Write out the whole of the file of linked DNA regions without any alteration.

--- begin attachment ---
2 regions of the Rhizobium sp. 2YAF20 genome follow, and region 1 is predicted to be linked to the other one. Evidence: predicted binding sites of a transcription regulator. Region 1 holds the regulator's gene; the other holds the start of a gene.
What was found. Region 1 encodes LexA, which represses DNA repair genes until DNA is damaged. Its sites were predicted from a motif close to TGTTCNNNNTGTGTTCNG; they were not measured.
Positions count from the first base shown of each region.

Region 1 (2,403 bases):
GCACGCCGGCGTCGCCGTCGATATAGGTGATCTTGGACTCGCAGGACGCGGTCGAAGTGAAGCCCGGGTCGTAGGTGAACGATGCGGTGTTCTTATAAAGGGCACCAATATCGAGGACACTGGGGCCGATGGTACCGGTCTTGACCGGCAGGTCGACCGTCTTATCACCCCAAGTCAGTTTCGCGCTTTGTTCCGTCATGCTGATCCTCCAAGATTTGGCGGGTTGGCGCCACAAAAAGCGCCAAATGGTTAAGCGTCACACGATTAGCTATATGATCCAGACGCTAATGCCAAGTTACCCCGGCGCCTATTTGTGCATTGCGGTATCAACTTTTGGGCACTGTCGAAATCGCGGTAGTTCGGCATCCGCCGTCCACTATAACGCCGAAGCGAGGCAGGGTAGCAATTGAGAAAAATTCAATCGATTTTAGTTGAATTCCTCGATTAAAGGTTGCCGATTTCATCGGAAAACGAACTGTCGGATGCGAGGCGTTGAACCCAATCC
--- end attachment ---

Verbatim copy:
2 regions of the Rhizobium sp. 2YAF20 genome follow, and region 1 is predicted to be linked to the other one. Evidence: predicted binding sites of a transcription regulator. Region 1 holds the regulator's gene; the other holds the start of a gene.
What was found. Region 1 encodes LexA, which represses DNA repair genes until DNA is damaged. Its sites were predicted from a motif close to TGTTCNNNNTGTGTTCNG; they were not measured.
Positions count from the first base shown of each region.

Region 1 (2,403 bases):
GCACGCCGGCGTCGCCGTCGATATAGGTGATCTTGGACTCGCAGGACGCGGTCGAAGTGAAGCCCGGGTCGTAGGTGAACGATGCGGTGTTCTTATAAAGGGCACCAATATCGAGGACACTGGGGCCGATGGTACCGGTCTTGACCGGCAGGTCGACCGTCTTATCACCCCAAGTCAGTTTCGCGCTTTGTTCCGTCATGCTGATCCTCCAAGATTTGGCGGGTTGGCGCCACAAAAAGCGCCAAATGGTTAAGCGTCACACGATTAGCTATATGATCCAGACGCTAATGCCAAGTTACCCCGGCGCCTATTTGTGCATTGCGGTATCAACTTTTGGGCACTGTCGAAATCGCGGTAGTTCGGCATCCGCCGTCCACTATAACGCCGAAGCGAGGCAGGGTAGCAATTGAGAAAAATTCAATCGATTTTAGTTGAATTCCTCGATTAAAGGTTGCCGATTTCATCGGAAAACGAACTGTCGGATGCGAGGCGTTGAACCCAATCC